Case Description: A 73-year-old woman presented with a disturbance of consciousness. Computed tomography showed diffuse subarachnoid hemorrhage, which was observed to be particularly dense in the interhemispheric fissure. Three-dimensional rotation angiography showed a tiny and conical bulge on the distal bifurcation of the azygos trunk. Follow-up digital subtraction angiography performed on day 4 showed enlargement of the aneurysm, and a BLA arising at the azygos bifurcation was diagnosed. Stent-assisted coiling (SAC) was performed using a low-profile visualized intraluminal support (LVIS) Jr. stent, which was implanted from the left pericallosal artery to the azygos trunk. Follow-up angiography showed that the aneurysm thrombosed gradually and reached complete occlusion 90 days after onset.

Conclusion: SAC for a BLA at the distal bifurcation of an azygos ACA might be an effective treatment option leading to early complete occlusion, but thrombus formation as an intraoperative complication should be noted in the BLA at the bifurcation or the peripheral artery, as in the present case.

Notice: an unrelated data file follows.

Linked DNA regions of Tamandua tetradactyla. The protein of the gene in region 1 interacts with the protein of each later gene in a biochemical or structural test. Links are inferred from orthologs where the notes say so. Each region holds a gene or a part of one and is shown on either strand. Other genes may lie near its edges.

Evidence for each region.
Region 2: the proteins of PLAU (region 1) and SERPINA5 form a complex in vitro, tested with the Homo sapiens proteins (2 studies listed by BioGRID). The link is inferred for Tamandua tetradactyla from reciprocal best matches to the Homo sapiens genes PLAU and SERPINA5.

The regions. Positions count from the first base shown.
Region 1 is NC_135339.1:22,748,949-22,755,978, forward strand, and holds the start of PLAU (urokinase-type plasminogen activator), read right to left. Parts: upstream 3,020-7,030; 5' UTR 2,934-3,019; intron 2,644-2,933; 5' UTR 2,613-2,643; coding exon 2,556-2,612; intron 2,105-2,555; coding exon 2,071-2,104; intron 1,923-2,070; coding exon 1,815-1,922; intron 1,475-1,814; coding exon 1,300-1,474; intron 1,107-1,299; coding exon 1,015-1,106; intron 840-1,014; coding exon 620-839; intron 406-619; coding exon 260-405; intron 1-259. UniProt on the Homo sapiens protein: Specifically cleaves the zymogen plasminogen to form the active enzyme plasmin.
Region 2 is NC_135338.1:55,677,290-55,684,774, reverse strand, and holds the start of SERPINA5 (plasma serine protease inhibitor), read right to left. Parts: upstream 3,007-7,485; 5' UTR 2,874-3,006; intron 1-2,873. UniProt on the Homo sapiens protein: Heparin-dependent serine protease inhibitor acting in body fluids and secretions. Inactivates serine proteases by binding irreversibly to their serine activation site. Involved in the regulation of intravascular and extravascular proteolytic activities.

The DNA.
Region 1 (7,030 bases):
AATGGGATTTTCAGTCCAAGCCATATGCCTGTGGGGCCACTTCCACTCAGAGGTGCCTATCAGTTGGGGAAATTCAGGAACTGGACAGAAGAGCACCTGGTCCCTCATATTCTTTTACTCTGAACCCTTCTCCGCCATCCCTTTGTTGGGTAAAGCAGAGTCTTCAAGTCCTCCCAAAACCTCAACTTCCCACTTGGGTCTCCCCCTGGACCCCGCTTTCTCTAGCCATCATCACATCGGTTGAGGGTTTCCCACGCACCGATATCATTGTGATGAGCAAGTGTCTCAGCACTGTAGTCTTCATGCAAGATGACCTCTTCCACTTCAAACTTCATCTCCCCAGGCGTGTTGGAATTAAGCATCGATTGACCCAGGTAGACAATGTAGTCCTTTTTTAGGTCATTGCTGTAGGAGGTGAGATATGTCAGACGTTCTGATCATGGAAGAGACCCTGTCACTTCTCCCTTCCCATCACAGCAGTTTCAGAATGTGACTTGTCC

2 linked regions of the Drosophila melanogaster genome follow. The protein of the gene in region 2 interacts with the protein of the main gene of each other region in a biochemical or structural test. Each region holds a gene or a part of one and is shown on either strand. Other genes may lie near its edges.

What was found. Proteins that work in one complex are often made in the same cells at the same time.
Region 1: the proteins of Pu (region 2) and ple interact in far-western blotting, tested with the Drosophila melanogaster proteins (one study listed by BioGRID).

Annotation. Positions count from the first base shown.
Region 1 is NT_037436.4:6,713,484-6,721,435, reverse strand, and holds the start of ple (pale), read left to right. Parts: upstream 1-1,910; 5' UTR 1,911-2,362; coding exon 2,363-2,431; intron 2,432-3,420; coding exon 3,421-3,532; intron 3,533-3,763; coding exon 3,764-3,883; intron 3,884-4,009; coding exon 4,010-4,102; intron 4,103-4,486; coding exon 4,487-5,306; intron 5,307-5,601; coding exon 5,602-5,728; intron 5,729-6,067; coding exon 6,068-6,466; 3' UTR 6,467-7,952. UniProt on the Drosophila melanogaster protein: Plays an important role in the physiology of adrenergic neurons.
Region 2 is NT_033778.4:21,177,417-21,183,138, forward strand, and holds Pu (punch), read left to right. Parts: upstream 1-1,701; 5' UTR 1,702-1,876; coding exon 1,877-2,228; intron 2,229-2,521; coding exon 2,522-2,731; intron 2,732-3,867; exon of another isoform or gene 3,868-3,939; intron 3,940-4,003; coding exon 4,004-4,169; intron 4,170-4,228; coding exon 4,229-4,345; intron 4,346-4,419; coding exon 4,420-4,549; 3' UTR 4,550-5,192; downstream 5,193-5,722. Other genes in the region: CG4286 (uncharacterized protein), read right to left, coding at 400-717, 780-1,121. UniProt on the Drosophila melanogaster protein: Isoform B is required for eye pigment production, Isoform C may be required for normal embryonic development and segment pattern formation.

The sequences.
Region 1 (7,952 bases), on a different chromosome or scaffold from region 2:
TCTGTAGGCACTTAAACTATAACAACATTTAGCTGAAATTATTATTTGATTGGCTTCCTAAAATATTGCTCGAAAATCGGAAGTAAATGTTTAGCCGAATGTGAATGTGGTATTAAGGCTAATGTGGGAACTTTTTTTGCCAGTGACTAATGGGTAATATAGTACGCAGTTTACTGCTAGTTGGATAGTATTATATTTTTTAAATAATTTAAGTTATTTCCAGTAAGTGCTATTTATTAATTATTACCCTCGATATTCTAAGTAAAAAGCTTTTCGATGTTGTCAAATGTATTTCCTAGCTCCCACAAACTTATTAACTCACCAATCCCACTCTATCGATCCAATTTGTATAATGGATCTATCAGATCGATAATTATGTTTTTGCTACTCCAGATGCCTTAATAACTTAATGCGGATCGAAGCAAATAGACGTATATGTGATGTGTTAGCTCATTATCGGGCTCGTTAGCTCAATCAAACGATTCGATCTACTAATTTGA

Keywords: Blister-like aneurysm, Azygos anterior cerebral artery, Endovascular treatment


Blister-like aneurysms (BLAs) were described for the 1st time in 1986 as rare pathologic entities, accounting for 0.3–1% of all intracranial aneurysms.[ 7 , 12 ] They are small hemispherical bulges lacking a distinct aneurysmal neck with an extremely fragile wall.[ 18 ] The typical location of BLAs is the dorsal wall of the internal carotid artery (ICA) at non-branching sites. Several case reports and series have described aneurysms with similar characteristics to BLAs arising in atypical locations, such as the anterior cerebral artery (ACA), middle cerebral artery (MCA), posterior cerebral artery (PCA), and basilar artery (BA).[ 10 , 13 , 15 - 17 ] Most BLAs located at atypical sites were in the anterior communicating artery (AcomA). Only two cases of BLAs on the ACA were reported,[ 15 , 17 ] with no reports of BLAs associated with an azygos ACA. In this report, a rare case of a ruptured BLA arising at the distal bifurcation of an azygos ACA treated by stent-assisted coil embolization is presented.